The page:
Tracy Watkins is still stuck in denial:
What, already? John Key yesterday’s man?
Today’s headline news, tomorrow’s fish and chip wrapper it seems. The cult of personality reigns in this new world order but we Kiwis seem to be refreshingly above all that.
We really aren’t.
John Key was staggeringly popular during his eight years as prime minister.
He really wasn’t, see below.
But he’s already yesterday’s man, according to the latest One News Colmar Brunton poll.
Key’s ranking as preferred prime minister slumped to just 2 per cent. His successor, Bill English, picked up almost where Key left off, slotting in at 31 per cent.
True, preferred PM rankings can reflect the power of incumbency – but not always. Key overtook Helen Clark as preferred PM more than a year before the 2008 election that turfed her out of power. Conversely, Clark continued to rate highly even after her departure.
Clark was obviously more genuinely popular with her fans, Key’s “popularity” (preferred PM ranking) in his later years just reflected his incumbency, witness the fact that it has largely transferred to the previously invisible new incumbent.
Max Rashbrooke does us all a favour by digging in to the truth of Key’s “popularity”:
Data shows dramatic decline in Key’s popularity
It’s become received political wisdom that John Key was a superhumanly popular politician, someone without parallel in modern history, an unmatchable asset for the National Party while he was its leader.
Not so, it turns out. Data from polling firm UMR, which has been referred to previously but not as far as I know published, shows that Key was no more popular than his predecessor, Helen Clark, and that his popularity took a massive dive over the last year of his reign – which may help explain his resignation in December.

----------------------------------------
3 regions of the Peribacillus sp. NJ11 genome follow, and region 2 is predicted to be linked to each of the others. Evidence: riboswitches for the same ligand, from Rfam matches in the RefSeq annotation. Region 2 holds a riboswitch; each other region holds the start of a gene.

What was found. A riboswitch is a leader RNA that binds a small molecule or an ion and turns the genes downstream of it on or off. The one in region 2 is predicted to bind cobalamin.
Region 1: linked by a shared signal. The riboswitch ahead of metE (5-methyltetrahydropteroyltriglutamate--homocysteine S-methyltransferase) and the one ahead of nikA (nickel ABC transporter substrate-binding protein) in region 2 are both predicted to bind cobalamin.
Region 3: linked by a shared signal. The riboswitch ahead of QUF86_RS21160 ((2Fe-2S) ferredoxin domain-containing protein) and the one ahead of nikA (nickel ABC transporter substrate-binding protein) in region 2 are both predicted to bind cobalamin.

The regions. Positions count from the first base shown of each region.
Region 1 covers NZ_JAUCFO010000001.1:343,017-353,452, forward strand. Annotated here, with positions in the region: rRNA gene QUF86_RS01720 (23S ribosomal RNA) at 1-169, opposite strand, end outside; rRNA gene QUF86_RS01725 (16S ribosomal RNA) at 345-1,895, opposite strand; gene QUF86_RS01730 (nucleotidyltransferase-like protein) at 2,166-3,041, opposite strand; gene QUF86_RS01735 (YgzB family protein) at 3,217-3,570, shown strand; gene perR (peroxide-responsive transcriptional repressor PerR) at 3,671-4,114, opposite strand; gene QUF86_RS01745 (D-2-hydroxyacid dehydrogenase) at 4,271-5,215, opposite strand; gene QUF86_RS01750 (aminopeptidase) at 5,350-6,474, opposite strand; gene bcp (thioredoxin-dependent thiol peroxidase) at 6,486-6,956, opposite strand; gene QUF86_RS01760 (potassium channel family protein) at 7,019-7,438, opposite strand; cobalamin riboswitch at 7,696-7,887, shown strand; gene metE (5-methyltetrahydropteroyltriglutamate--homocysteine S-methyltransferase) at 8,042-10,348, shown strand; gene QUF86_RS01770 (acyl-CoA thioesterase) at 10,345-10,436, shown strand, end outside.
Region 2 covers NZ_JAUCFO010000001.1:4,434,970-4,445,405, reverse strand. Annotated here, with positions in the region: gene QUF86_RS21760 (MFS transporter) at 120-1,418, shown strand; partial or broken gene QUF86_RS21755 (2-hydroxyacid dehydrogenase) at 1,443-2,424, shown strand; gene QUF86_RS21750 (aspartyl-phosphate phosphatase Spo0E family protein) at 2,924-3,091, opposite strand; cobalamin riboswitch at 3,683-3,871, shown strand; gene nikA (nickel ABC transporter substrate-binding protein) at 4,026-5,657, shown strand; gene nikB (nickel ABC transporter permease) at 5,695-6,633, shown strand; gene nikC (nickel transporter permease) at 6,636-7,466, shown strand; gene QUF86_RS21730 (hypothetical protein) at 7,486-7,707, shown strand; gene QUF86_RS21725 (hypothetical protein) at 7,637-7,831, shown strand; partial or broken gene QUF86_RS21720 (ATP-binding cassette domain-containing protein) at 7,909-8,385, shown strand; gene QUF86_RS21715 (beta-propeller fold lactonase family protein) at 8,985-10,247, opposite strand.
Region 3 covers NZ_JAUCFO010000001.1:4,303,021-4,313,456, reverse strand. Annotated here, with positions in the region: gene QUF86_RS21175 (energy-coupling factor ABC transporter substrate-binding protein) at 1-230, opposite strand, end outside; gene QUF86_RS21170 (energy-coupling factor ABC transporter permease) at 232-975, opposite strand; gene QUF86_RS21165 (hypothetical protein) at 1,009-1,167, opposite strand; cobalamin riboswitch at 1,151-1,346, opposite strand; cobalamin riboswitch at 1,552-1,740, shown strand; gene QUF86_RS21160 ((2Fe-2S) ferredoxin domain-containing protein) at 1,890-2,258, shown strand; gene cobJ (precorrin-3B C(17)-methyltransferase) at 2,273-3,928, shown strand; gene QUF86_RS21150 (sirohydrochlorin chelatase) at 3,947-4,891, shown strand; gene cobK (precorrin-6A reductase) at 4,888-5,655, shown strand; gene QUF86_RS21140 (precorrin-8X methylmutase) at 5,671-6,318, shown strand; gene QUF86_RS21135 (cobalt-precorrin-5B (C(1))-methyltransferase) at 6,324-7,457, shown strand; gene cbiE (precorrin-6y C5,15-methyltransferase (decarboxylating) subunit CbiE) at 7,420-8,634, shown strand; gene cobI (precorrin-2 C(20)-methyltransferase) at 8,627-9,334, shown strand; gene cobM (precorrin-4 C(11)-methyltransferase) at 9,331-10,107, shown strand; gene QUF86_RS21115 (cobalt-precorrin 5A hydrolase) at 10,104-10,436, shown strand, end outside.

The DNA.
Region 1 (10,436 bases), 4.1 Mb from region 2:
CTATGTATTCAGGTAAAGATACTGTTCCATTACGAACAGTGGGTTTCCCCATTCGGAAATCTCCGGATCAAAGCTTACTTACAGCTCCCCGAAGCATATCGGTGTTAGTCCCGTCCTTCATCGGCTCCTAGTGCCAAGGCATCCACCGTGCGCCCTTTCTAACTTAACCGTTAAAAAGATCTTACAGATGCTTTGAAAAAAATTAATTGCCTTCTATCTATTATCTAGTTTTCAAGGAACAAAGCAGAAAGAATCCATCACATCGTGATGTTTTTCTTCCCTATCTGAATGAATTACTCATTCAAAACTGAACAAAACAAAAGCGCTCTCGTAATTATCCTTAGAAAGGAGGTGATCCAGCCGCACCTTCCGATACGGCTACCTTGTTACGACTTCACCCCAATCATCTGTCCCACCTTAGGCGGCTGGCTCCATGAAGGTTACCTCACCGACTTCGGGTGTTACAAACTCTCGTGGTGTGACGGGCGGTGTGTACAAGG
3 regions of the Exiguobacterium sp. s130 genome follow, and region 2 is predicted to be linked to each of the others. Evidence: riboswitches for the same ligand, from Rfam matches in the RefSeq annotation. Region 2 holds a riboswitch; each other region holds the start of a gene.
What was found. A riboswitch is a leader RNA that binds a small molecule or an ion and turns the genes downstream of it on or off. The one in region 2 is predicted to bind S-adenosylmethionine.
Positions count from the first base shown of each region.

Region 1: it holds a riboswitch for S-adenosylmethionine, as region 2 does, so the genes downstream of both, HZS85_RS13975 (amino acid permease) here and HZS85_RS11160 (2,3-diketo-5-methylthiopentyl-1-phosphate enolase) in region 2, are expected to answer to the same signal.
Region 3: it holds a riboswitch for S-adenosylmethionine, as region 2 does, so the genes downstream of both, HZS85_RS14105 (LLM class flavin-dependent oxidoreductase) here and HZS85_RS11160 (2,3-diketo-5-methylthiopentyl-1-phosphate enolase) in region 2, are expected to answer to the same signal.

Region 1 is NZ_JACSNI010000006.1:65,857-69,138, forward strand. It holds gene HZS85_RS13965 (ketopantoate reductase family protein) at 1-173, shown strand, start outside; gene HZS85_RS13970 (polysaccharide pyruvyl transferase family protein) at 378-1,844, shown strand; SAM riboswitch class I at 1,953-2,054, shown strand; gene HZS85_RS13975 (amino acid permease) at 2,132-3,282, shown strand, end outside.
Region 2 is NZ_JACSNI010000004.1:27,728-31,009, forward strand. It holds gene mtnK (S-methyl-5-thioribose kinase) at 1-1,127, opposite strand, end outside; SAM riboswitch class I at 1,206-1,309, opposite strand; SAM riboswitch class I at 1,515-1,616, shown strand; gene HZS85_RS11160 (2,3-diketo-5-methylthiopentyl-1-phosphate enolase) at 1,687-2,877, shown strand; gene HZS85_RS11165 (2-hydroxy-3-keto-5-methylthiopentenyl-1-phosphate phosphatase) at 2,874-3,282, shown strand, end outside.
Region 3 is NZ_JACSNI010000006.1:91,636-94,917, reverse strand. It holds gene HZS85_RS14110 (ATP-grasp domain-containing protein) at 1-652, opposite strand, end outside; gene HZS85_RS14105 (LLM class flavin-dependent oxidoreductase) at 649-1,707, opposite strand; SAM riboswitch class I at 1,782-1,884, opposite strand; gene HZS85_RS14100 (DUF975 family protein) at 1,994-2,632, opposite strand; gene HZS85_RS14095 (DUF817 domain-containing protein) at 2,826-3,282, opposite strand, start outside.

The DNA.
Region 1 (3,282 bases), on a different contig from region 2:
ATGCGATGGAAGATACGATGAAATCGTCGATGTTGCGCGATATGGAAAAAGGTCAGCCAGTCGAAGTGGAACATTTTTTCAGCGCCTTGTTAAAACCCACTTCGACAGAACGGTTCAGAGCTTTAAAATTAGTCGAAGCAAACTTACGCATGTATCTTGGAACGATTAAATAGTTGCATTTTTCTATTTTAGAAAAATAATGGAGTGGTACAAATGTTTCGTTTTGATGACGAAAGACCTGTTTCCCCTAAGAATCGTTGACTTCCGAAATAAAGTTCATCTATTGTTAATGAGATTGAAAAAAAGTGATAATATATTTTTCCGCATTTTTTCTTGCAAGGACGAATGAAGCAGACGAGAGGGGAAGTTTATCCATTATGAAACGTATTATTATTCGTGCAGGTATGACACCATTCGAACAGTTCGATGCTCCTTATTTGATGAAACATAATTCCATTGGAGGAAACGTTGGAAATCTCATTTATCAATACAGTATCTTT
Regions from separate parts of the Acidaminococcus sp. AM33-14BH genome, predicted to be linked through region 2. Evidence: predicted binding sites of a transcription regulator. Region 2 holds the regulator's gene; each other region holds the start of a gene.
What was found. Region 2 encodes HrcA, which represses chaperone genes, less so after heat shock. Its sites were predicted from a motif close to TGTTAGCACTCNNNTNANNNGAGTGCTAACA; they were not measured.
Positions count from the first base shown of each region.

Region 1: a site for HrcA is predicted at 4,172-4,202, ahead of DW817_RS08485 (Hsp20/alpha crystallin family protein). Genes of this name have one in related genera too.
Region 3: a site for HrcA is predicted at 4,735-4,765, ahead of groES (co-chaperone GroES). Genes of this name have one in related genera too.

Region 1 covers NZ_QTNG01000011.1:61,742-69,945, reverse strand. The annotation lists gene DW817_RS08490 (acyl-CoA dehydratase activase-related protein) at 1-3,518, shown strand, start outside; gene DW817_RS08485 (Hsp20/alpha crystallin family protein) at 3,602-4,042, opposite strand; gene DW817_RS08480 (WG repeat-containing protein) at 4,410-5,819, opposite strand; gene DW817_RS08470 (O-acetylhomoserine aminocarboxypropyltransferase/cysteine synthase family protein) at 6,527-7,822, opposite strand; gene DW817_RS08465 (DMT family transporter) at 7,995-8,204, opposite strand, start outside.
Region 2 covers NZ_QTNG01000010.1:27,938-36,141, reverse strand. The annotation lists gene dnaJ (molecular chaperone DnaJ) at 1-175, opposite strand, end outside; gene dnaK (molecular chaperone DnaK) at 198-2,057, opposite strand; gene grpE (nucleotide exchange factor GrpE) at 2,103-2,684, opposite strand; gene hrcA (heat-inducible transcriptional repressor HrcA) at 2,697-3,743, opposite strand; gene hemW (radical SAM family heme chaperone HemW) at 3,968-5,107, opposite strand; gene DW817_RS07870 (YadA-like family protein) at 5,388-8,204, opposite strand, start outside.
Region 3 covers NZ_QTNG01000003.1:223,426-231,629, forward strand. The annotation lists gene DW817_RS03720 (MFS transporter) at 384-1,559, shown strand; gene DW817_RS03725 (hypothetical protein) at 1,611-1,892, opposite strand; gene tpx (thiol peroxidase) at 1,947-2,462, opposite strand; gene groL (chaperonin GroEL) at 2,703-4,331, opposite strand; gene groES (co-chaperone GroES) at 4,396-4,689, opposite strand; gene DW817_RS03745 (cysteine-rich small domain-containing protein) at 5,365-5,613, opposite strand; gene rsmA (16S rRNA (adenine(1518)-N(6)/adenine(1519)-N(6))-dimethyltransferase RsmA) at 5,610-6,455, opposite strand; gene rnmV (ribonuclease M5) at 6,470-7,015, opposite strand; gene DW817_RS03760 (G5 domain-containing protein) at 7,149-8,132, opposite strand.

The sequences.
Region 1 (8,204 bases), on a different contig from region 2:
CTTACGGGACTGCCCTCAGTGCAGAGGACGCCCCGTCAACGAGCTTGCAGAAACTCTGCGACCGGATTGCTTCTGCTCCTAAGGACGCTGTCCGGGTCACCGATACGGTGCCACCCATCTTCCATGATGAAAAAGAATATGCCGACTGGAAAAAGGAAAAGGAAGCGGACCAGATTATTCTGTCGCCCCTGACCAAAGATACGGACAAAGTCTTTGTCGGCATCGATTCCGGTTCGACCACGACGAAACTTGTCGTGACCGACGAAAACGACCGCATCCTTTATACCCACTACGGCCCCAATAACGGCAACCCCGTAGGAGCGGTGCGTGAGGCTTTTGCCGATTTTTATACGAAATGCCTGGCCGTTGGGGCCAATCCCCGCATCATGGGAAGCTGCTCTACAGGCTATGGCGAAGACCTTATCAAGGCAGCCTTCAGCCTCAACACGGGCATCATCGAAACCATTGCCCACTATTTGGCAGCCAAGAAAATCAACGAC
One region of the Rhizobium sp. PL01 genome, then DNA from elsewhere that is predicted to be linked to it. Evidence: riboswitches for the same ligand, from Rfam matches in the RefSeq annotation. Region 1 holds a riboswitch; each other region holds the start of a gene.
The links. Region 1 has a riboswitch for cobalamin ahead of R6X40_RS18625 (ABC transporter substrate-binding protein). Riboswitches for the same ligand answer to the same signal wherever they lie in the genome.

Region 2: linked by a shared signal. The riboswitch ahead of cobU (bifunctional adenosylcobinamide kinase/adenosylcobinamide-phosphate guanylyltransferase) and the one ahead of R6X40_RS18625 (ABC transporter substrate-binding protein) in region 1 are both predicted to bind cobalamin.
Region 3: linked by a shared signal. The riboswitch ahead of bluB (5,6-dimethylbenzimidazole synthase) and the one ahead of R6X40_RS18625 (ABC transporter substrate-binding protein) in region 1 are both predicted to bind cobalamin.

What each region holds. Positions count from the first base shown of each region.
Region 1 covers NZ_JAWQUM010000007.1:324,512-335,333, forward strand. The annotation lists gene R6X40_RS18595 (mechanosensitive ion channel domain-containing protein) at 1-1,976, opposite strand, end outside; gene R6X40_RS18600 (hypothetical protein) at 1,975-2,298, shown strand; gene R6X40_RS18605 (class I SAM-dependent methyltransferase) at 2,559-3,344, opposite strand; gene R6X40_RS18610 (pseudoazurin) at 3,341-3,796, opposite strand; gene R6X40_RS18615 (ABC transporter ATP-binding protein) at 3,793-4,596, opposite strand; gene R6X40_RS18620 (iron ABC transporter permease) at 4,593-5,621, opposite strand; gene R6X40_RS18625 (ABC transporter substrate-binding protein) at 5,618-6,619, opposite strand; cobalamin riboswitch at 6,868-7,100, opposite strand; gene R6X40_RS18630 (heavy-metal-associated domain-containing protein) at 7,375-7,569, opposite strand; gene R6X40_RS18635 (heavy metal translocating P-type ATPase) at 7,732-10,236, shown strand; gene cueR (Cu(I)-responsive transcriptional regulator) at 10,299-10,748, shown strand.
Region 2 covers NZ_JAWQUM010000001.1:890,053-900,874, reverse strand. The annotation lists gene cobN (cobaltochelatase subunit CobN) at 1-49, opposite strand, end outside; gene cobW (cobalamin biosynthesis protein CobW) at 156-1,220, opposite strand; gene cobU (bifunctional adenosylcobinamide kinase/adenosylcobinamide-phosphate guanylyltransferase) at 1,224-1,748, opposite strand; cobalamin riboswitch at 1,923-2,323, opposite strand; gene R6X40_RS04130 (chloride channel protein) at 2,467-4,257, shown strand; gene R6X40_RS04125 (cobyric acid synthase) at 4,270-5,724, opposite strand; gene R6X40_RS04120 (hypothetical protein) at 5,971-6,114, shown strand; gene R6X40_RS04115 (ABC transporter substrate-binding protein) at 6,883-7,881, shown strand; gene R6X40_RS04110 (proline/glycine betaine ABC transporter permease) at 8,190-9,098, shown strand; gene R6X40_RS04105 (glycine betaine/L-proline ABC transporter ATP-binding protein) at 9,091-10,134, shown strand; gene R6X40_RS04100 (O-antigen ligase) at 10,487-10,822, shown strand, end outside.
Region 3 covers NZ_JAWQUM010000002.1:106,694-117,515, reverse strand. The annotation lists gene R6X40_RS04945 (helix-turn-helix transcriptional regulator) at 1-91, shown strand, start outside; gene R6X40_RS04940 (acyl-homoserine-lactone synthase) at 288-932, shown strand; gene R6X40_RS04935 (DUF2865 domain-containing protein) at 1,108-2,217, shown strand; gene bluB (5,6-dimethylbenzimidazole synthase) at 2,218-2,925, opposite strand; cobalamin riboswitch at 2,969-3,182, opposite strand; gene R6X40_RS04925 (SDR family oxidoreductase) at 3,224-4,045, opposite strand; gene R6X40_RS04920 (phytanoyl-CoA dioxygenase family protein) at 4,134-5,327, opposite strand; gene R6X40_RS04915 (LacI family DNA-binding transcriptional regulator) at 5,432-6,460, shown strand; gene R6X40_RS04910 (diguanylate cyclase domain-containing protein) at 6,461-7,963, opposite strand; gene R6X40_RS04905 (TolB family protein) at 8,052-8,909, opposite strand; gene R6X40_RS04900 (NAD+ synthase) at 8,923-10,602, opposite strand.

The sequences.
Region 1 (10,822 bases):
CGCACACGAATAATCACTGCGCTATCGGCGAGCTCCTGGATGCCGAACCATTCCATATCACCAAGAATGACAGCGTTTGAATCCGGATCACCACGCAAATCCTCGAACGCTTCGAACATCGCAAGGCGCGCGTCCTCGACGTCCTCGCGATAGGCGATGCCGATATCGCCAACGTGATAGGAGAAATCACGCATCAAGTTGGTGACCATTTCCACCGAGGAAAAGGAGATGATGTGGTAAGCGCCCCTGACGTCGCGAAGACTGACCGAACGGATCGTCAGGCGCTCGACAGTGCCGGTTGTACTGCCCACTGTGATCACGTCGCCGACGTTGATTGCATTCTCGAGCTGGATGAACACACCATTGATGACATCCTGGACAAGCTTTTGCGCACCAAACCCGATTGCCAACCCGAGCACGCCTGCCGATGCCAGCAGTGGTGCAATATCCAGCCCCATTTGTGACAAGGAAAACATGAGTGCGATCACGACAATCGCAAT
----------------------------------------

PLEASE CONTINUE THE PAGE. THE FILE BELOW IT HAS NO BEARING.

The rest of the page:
The claims about Key’s success rest on his ‘preferred prime minister’ rating, which did indeed remain stratospheric. But the preferred prime minister ranking was relative: it asked people how much they liked Key compared to the alternatives. Because no one was ever very excited about the alternatives (Phil Goff, David Shearer, David Cunliffe and Andrew Little), Key’s ranking looked good.
But UMR has for years now asked a different, more straightforward question: do you have a favourable or unfavourable view of the prime minister?
The results, in the graph above, are striking. The dark red line at the top is Clark’s favourability rating; the dark blue line is Key’s. (The lighter coloured lines at the bottom are the natural inverses, their unfavourability ratings.)
What it shows is that, throughout their reigns, Clark often had a better favourability rating than Key – even in her last term when, according to received wisdom, everyone had fallen out of love with her. …
So much of political “received wisdom” is self-perpetuating media myths.